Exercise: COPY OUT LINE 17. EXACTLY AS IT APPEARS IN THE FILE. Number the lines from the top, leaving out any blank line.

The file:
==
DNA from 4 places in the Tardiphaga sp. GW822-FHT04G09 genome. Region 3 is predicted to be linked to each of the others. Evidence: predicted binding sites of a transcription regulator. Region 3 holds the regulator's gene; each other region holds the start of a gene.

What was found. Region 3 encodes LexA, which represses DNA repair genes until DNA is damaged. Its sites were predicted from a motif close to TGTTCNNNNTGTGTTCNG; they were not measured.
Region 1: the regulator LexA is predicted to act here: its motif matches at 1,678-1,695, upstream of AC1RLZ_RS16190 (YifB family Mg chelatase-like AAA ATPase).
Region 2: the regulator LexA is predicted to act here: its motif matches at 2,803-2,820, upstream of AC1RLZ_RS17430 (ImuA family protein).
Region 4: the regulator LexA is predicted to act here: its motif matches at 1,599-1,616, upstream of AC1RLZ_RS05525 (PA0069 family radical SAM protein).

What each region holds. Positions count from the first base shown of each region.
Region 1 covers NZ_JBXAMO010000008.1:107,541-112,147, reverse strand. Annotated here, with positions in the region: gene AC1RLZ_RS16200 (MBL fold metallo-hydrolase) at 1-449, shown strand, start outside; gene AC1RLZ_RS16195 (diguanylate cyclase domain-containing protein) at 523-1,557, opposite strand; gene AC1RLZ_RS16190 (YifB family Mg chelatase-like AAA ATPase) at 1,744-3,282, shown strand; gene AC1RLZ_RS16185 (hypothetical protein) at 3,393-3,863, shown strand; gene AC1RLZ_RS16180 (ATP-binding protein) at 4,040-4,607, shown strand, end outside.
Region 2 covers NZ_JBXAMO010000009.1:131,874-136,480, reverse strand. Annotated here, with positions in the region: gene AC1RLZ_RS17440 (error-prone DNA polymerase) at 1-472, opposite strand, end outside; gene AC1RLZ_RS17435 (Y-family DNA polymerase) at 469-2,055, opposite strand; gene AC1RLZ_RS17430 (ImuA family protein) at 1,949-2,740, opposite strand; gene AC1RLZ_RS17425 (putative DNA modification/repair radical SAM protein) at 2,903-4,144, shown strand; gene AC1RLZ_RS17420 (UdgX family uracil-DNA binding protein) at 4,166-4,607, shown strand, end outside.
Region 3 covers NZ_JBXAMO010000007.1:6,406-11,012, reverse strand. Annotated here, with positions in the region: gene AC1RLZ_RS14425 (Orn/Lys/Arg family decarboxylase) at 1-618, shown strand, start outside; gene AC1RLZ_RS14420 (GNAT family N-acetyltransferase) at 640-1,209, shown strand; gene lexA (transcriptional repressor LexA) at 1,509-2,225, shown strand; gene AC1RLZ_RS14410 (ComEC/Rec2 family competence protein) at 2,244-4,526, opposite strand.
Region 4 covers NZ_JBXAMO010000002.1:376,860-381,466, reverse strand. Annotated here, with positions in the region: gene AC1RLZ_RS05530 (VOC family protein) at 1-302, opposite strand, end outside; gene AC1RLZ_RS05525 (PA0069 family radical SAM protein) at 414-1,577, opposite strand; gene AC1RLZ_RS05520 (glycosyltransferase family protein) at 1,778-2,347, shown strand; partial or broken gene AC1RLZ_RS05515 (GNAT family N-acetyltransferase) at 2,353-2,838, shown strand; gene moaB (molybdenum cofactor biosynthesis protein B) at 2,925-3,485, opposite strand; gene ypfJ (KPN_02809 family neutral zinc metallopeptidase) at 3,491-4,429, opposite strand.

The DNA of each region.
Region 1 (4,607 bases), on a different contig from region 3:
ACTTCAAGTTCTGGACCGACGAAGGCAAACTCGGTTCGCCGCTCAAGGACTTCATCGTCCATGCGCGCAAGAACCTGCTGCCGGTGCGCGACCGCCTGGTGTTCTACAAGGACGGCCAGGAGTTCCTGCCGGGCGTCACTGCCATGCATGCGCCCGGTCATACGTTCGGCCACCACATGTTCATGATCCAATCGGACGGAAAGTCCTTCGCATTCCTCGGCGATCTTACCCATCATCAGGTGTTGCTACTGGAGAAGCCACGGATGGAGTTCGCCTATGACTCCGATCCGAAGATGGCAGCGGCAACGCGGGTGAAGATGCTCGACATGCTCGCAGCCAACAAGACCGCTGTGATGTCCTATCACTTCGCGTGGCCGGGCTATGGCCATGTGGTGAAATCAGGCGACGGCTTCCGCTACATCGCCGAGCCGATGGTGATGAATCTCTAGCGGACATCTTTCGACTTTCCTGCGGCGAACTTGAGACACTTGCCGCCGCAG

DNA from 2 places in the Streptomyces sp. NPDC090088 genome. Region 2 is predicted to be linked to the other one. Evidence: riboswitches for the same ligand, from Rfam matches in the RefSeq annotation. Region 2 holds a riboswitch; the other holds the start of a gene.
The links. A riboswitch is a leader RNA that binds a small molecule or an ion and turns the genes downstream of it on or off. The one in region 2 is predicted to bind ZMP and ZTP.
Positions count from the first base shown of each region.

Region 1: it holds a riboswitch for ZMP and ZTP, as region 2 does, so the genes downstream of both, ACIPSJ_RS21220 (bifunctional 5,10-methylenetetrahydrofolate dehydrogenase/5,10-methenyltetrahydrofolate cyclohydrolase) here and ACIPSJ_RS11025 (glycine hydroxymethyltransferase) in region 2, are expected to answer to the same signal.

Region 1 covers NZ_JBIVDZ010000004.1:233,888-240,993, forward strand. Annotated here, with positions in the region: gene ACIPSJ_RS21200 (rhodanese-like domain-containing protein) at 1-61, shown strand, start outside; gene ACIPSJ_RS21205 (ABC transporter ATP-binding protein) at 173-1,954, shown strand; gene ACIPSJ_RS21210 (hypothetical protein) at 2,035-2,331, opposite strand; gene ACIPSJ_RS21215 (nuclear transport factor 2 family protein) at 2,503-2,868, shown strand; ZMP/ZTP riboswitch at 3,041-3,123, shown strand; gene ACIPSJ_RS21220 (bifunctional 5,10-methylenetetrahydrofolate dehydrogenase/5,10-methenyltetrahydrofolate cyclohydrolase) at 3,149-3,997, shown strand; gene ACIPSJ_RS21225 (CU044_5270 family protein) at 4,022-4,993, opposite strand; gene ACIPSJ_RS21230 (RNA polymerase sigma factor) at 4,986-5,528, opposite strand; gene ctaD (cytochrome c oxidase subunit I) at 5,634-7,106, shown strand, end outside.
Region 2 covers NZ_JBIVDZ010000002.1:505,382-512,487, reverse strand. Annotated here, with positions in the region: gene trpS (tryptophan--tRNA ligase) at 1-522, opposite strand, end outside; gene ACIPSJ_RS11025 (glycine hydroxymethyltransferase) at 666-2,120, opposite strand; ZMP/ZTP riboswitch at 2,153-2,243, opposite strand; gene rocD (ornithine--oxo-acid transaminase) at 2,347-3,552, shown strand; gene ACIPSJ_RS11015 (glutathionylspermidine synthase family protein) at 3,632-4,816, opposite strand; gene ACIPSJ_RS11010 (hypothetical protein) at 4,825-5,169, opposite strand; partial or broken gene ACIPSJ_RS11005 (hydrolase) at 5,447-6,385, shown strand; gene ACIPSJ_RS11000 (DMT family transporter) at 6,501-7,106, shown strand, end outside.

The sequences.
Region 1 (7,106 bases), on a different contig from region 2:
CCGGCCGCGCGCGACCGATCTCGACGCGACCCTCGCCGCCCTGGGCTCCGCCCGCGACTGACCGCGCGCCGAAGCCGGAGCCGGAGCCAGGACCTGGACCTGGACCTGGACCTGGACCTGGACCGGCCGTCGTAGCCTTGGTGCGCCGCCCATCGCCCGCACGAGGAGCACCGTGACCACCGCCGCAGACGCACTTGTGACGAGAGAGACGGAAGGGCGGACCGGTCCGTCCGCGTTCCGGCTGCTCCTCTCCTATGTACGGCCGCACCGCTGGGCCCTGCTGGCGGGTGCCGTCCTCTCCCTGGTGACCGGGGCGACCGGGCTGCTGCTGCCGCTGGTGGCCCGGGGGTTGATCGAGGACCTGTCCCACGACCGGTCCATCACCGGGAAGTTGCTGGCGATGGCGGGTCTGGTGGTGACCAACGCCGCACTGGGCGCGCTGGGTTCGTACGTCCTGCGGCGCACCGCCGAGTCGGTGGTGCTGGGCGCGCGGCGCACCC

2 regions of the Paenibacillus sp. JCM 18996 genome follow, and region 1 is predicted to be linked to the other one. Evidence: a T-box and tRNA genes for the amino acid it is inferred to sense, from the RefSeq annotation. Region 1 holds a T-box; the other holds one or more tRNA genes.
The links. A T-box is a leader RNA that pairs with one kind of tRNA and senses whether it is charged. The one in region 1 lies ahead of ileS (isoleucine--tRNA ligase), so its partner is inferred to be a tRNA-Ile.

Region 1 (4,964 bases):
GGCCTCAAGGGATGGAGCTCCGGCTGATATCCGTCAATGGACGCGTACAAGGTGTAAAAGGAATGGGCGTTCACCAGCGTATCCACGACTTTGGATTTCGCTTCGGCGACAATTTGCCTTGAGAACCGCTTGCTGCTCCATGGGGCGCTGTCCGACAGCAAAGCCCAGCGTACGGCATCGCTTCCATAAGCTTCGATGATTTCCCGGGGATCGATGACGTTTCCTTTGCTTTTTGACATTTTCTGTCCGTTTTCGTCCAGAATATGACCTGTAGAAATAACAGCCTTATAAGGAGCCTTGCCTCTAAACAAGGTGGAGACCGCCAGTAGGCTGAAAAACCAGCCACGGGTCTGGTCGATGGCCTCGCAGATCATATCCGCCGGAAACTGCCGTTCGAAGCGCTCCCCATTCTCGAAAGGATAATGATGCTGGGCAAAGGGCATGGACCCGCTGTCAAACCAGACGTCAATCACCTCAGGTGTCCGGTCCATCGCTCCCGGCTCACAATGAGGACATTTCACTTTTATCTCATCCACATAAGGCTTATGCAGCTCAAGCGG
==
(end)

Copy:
Region 1: it holds a riboswitch for ZMP and ZTP, as region 2 does, so the genes downstream of both, ACIPSJ_RS21220 (bifunctional 5,10-methylenetetrahydrofolate dehydrogenase/5,10-methenyltetrahydrofolate cyclohydrolase) here and ACIPSJ_RS11025 (glycine hydroxymethyltransferase) in region 2, are expected to answer to the same signal.